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When trout feed on spent spinners they do it with comfort. These dead mayflies will not fly away or move. The rise is slow and easy going, often in an head-and-tail style. Many anglers find it diffucult as the fish turns selective during times when hundreds of Spent Spinner’s lies across the surface. To succed and maybe hook the trout of your life, you will need to observe how the fish moves, were it feeds and make a good presentation. But as important is that you use a good imitation. The fish has alot of time to observe the fly and will not take a poor imitation.
Just as with the midge pupae, the adult midge is of great importance to both fish and fly fisher. Especially so early and late in the season when a large hatch can bring good sized fish to the surface. J:son's imitation of an adult midge also works great to imitate a large number of other small insects that fish feed on, including micro caddis. Often fish will turn selective during a midge hatch and it's important to always keep imitations of both the pupae and the adult midge in your fly box. Remember to approach a fish with ease that is feeding on adult midges. Observe and be patient.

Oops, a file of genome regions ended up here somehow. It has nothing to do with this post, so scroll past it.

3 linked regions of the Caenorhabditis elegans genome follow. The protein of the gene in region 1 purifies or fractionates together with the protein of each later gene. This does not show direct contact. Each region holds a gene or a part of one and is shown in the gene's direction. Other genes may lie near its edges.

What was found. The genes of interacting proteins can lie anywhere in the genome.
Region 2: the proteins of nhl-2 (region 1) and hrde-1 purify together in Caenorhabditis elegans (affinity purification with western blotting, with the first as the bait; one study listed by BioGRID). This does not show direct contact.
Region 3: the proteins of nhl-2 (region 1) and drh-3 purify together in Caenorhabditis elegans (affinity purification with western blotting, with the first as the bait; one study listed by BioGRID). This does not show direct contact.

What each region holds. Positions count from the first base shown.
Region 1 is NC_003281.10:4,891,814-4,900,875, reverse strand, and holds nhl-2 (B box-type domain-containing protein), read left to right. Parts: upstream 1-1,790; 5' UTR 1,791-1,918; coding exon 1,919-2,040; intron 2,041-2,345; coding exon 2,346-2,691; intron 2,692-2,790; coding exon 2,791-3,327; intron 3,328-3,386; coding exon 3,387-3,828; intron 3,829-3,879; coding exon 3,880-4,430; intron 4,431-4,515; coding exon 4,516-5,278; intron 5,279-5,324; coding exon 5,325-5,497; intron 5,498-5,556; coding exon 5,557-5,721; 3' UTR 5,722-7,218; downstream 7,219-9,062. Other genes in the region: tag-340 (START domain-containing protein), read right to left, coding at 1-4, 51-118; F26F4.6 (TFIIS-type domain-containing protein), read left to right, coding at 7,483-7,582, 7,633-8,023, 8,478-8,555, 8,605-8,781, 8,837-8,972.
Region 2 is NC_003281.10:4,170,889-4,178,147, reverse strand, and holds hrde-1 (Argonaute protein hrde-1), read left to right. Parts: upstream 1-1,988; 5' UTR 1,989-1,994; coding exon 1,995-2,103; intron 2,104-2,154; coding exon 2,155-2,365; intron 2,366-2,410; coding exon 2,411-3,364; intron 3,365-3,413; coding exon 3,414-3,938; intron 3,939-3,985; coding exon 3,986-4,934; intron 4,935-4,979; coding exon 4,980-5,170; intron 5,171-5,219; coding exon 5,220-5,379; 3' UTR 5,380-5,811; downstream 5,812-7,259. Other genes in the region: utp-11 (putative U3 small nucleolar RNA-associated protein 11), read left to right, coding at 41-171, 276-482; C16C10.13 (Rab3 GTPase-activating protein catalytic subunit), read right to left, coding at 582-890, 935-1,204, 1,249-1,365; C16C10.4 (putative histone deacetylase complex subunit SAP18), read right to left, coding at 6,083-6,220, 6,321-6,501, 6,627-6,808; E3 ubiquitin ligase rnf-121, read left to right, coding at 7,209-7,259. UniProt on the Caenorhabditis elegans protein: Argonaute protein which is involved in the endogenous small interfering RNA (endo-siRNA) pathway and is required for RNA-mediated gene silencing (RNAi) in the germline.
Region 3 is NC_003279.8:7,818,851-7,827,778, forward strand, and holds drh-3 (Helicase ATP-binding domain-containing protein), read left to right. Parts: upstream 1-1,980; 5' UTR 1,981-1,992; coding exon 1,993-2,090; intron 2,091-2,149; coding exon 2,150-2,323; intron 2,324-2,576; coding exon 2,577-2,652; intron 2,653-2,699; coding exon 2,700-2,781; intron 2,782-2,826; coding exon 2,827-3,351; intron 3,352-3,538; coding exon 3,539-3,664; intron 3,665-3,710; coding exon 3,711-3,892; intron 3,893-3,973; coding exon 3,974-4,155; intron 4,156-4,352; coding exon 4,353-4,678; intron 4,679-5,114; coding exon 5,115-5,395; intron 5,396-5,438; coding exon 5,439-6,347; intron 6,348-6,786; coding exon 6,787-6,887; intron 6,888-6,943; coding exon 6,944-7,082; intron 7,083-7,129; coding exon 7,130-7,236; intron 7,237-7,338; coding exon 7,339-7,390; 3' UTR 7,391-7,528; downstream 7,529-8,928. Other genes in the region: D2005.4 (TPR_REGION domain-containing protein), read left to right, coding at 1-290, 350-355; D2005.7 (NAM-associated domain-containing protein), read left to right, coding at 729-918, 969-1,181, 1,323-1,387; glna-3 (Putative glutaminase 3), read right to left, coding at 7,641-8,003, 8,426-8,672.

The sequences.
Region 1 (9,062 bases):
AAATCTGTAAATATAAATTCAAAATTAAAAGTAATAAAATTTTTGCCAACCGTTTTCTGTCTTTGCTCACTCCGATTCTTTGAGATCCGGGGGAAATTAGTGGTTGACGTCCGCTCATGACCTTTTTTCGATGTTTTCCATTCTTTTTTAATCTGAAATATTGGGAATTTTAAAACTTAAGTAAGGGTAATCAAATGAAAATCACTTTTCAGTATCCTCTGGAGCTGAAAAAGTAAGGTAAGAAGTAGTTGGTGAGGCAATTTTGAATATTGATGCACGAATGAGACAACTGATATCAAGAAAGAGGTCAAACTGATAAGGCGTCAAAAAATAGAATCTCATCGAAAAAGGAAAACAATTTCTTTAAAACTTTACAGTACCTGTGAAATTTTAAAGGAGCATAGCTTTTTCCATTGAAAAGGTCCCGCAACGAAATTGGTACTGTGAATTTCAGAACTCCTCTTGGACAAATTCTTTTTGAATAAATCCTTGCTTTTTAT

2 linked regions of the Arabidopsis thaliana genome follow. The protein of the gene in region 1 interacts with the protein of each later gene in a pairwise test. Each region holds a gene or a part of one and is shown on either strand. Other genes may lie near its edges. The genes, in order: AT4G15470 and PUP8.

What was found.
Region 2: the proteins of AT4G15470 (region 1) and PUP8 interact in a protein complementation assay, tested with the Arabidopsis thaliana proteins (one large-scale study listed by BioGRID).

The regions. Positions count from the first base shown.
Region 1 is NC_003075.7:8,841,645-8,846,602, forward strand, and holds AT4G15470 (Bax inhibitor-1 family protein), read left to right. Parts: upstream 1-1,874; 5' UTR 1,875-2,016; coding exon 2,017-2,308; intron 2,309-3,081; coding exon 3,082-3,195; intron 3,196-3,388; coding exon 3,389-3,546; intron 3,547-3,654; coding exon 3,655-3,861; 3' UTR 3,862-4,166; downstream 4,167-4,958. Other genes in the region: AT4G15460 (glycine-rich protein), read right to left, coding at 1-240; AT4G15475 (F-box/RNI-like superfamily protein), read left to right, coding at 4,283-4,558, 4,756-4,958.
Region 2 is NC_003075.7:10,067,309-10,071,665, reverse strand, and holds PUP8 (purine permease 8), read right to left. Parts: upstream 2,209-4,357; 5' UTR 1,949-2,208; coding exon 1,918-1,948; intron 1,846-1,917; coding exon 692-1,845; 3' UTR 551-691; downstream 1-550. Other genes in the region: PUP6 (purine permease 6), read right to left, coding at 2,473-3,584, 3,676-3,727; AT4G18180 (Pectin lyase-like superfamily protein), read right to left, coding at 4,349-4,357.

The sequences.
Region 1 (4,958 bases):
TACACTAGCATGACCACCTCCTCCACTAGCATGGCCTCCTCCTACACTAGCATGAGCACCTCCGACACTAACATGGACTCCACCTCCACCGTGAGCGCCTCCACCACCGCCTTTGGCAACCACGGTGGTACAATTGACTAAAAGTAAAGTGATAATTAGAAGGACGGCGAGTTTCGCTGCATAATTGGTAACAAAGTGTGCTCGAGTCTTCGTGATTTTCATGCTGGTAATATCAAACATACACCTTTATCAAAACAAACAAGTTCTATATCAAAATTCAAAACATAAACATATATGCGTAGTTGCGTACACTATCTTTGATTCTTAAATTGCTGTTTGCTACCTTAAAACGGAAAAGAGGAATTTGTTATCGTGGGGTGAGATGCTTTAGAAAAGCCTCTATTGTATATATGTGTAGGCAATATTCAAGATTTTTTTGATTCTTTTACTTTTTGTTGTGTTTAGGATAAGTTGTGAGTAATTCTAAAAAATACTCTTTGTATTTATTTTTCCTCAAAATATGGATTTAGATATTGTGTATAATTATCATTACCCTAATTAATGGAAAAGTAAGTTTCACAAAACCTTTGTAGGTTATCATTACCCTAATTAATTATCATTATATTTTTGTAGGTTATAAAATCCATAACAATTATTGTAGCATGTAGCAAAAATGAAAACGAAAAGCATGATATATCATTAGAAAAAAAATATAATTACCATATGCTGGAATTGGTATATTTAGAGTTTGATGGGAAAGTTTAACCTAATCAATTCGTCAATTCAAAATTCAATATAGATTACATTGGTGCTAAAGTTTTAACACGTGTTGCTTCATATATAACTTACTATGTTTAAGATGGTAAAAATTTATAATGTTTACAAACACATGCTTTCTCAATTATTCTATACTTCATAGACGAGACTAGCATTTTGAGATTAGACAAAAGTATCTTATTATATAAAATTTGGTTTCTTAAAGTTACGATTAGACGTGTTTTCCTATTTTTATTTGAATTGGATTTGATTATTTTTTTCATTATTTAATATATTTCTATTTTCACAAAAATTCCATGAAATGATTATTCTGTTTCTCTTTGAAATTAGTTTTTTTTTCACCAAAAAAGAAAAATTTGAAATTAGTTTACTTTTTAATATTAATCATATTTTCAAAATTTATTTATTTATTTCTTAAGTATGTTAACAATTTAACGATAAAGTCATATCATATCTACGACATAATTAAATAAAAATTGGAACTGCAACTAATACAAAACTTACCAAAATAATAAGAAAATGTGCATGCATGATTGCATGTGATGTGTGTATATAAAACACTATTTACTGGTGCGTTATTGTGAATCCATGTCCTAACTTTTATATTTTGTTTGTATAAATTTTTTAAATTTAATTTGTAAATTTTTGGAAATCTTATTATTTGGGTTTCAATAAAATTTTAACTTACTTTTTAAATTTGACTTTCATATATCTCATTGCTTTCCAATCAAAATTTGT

Many terrestrials are often found close to the water. Among these you will find craneflies, ants, bumblebees, wasps and bees. All of these will occasionally end up on the surface of the water and become the target for many fish species, such as grayling, char, rainbow trout and brown trout. Most terrestrials that ends up on the water do so by misstake. A strong wind, a heavy rain or cold temperatures will limit there abillities to move or fly.